Discussions on the future of brain science and technology.
We found 5 episodes of CogNation with the tag “philosophy”.
Episode 40: Embodied Cognition
July 23rd, 2022 | Season 3 | 56 mins 51 secs
brain, cognition, embodied cognition, learning, neuroscience, pedagogy, philosophy, teaching
We talk with Dr. Sheila Macrine and Dr. Jennifer Fugate about their new edited volume "Movement Matters: How Embodied Cognition Informs Teaching and Learning", just published with MIT Press.
Episode 32: On Consciousness with Bernard Baars
January 2nd, 2021 | Season 2 | 1 hr 14 mins
baars, bernard baars, brain, cognition, cognitive science, consciousness, global workspace theory, philosophy
Joe and Rolf talk to Dr. Bernard Baars, a leader in the field of consciousness research. Dr. Baars has recently published "On Consciousness", which is a compendium on his work integrating research in psychology and neuroscience on what consciousness is and how it functions.
Episode 24: Childrens' Learning and Play: Guest David Sobel
January 27th, 2020 | Season 1 | 1 hr 15 mins
causality, child, children, childrens museums, development, learning, mind, museums, parent-child interaction, parenting, philosophy, psychology, scientific research
David Sobel, a developmental psychologist from Brown University, talks to us about the importance of play in learning. He has recently been collaborating with researchers around the country to investigate how children interact with exhibits in childrens' museums. One recent finding we discuss is that parent-child interaction styles can have a strong influence on what children learn.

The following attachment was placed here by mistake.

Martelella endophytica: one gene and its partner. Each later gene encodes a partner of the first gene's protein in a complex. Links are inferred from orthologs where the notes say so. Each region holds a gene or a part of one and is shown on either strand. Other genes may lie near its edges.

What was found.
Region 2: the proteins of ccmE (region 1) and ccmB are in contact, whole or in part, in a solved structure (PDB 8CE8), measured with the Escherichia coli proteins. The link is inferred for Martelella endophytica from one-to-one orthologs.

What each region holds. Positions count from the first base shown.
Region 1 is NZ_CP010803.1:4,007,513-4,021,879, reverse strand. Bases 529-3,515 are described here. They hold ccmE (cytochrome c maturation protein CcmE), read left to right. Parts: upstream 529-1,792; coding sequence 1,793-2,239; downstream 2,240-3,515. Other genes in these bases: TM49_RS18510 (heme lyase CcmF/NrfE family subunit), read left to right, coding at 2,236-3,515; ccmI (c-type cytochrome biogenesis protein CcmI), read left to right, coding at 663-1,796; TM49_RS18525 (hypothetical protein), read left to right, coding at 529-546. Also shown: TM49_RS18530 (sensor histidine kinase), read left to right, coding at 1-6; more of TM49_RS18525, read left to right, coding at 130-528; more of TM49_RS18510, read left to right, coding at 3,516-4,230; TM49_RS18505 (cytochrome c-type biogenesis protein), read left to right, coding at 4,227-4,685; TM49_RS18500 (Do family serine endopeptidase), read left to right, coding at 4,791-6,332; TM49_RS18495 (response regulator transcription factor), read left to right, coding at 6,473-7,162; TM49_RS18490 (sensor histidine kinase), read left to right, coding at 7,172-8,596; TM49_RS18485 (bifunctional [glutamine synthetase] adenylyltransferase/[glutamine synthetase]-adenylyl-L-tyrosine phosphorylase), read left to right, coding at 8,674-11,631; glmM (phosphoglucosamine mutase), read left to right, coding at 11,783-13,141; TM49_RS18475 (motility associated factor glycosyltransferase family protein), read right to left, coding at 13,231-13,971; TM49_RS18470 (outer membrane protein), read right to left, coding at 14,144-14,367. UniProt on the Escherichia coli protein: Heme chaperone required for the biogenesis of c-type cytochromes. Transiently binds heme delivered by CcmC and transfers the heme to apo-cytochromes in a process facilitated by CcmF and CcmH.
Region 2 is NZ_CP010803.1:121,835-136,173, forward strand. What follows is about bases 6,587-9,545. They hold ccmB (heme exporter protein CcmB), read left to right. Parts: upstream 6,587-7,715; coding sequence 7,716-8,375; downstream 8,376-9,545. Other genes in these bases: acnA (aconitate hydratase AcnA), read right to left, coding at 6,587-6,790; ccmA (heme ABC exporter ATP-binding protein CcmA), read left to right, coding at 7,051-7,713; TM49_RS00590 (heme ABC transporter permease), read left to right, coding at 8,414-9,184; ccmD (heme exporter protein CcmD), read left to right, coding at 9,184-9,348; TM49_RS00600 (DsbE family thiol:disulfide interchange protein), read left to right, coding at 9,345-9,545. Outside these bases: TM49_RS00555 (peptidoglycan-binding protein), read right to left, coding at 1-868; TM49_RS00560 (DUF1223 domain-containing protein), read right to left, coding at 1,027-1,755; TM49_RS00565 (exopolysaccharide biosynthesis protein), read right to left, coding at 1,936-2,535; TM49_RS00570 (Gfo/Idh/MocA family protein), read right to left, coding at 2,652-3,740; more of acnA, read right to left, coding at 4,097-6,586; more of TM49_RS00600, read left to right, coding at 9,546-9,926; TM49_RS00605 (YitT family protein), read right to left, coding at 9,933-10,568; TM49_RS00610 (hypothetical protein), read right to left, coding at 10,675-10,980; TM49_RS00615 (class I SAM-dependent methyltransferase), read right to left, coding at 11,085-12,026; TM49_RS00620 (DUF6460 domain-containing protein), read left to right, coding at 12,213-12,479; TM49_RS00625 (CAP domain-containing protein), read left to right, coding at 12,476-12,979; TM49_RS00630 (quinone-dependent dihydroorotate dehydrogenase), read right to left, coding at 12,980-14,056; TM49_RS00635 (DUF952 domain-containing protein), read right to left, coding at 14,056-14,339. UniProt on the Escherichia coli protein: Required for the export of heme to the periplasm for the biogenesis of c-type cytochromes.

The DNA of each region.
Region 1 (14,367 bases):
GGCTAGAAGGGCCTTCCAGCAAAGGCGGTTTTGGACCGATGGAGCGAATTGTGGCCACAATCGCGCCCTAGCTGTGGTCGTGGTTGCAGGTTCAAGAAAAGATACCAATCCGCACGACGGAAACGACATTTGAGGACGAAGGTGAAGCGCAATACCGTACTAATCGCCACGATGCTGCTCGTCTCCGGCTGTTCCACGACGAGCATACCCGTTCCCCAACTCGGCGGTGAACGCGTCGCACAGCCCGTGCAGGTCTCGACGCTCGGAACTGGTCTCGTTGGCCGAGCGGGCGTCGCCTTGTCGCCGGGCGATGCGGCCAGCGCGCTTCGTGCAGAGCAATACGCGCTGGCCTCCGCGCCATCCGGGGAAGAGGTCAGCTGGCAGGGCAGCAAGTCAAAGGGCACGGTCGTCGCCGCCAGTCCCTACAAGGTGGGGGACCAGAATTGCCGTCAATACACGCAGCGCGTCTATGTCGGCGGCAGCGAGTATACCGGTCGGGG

Episode 22: The Neuroscience of Free Will: Guest Aaron Schurger
December 12th, 2019 | Season 1 | 57 mins 12 secs
conscious will, consciousness, free will, libet, neuroscience, philosophy, schurger
Guest Dr. Aaron Schurger talks to us about his research on the meaning of the "readiness potential", which has been referred to as "the brain signature of the will". Although this neural signal was already famous from research in the 1960s, it was Benjamin Libet's infamous experiments in the 1980s that proportedly showed that the readiness potential preceded an act of free will by a few hundred milliseconds. More recently (in press), Dr. Schurger and his colleagues have convincingly demonstrated that the readiness potential is not in fact predictive of an act of free will, but instead comes from a lack of a proper experimental control.
Episode 6: The Illusion of Conscious Will
March 5th, 2019 | Season 1 | 51 mins 49 secs
cognition, daniel wegner, free will, philosophy, psychology
A discussion of Dan Wegner's "The Illusion of Conscious Will"